Building a Successful Digital Student: Part 2 – The Software

We have looked at some the hardware tools that students can use to become better students, now we will look at the software tools that are available to students, many of which are free. While students have a better understanding of the hardware tools that are available to them, due to the fact that they are physical tangible objects. They are often less aware of the software tools that they can utilize to be more organized and keep track of due dates and goals. An example would be using digital note-taking software to begin building a library of their class notes. In the analog model  of paper and pencil they spend time searching through notes to find information, whereas using a digital note-taking system, they simply have to perform a search to find the information that they need. This digital model can be applied to both class work and homework, since most of the tools we will be looking at are available for web based and are available for both smartphones and computers/tablets.


Digital Note-Taking Software – A variety of programs are available for one of the most popular free tools is Evernote, an excellent tool that students can use to create text based notes and then add pictures or other multimedia into. Since this is a cloud-based program, notes are synchronized (synced) between all of the devices they use Evernote. Google Notebook is another online and free note-taking option, while it is not as robust as Evernote, its simplistic features and design can make transitioning to a digital method much easier for some students.

Email – All students now are texting in and out of the classroom, while text messaging is an effective method of communicating, it is limited typically to 160 per page and some plans up to six pages. This limitation can make text messaging a less than ideal way to communicate complex messages or send multimedia (pictures, videos, etc.). Email is simply a better communication method for longer and complex communication, as it gives the student/teacher a great degree of flexibility. While most cellular providers have cheap unlimited texting plans that students can afford.

Digital Calendar – When signing up for an email address, most email providers (Google, Hotmail, Yahoo, etc.) provide you with a digital calendar that often can be synchronized to your smartphone or tablet. This typically means that you can also use your smartphone or tablet to put in calendar events like assignment due dates, class/group meetings, field trips or other information that is driven by the date it is occurring. As a teacher, I use my calendar to keep track of lesson plans and meetings, these same ideas could be applied to students. In one example, those students that had an email address and used their calendar, could have the teacher email them assignment due dates with automatic reminders setup, this could dramatically help students to keep track of due dates and assignments.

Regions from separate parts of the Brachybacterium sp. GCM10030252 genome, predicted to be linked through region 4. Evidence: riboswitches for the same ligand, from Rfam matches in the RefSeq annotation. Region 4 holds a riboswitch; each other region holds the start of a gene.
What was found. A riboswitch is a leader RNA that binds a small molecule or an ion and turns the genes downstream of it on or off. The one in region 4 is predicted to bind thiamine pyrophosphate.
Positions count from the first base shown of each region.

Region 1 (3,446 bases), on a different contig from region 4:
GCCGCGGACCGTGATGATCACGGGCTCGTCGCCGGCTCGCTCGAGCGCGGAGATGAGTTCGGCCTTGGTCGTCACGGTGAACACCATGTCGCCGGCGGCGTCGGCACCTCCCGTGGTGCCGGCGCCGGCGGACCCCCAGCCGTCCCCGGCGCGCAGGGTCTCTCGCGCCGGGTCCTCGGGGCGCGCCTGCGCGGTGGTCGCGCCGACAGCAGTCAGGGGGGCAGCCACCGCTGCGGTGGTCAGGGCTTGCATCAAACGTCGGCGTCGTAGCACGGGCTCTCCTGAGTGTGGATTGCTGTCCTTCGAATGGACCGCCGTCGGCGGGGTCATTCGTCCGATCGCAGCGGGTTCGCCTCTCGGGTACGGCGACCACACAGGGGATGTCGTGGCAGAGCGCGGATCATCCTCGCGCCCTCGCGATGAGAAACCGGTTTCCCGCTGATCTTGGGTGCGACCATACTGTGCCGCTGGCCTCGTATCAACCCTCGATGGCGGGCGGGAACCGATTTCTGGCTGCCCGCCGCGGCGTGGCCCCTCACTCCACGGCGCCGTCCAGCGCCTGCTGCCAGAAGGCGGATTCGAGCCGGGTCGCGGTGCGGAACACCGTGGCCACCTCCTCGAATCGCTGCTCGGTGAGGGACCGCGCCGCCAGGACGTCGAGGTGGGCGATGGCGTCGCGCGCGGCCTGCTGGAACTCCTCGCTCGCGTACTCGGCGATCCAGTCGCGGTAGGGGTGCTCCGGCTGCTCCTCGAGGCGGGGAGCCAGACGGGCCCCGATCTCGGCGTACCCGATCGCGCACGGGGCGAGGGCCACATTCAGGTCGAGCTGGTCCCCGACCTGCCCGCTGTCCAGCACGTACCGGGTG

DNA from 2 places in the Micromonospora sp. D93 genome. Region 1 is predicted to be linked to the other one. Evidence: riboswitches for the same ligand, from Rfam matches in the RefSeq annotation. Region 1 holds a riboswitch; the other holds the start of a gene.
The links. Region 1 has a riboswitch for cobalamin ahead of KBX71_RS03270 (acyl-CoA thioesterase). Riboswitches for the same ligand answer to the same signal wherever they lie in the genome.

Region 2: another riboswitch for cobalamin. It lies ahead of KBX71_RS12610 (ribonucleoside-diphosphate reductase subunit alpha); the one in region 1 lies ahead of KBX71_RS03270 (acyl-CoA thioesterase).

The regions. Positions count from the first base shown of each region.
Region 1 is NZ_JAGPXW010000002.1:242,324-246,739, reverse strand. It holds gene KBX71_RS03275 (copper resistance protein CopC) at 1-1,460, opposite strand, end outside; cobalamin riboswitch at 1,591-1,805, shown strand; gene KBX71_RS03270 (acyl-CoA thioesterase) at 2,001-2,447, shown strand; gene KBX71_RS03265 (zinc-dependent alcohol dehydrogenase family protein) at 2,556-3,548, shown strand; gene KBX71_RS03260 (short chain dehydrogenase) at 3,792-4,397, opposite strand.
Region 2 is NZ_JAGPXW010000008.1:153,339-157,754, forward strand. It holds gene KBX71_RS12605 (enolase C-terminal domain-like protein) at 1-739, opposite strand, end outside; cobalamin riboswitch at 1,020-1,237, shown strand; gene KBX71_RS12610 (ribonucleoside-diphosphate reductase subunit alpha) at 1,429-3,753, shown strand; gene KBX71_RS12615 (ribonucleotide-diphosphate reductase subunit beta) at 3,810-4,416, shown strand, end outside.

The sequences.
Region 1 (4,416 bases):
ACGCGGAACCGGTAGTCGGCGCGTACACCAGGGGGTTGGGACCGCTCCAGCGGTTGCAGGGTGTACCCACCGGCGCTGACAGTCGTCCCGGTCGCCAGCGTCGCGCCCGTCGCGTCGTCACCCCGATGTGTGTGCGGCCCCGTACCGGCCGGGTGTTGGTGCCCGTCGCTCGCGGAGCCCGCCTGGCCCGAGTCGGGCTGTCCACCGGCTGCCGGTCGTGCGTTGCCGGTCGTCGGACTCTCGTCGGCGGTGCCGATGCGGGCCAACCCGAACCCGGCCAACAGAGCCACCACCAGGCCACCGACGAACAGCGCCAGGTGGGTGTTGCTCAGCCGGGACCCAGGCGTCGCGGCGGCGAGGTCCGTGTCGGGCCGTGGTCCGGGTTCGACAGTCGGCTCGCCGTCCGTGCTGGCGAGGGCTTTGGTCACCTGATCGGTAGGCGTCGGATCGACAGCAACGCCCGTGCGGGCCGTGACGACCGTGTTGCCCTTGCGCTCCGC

Digital To-Do List – As with the digital calendar, a digital To-Do or task list is often created when registering an email account and can be synchronized to most tablets, smartphones and computers. These can be an extremely valuable tool to increase productivity for students and teachers. Most people find lists to keep them on task and serves as a reminder of important items to accomplish. Additionally, it allows us to break a task we normally do not enjoy into smaller more manageable items that give us

Cloud Storage Drive – As hard drives and storage have become extremely cheap over the past decade, online storage services like Dropbox and ICloud have become free or low cost. These online storage services are great, because they offer students a place to store their files without having to carry around a USB drive. Many of these services will also give students and teachers additional space free. The downside to these services is that some will block the services from running under student profiles.

While most of these tools have been available in pencil and paper form for many years, students have shown little interest in using them to stay organized.

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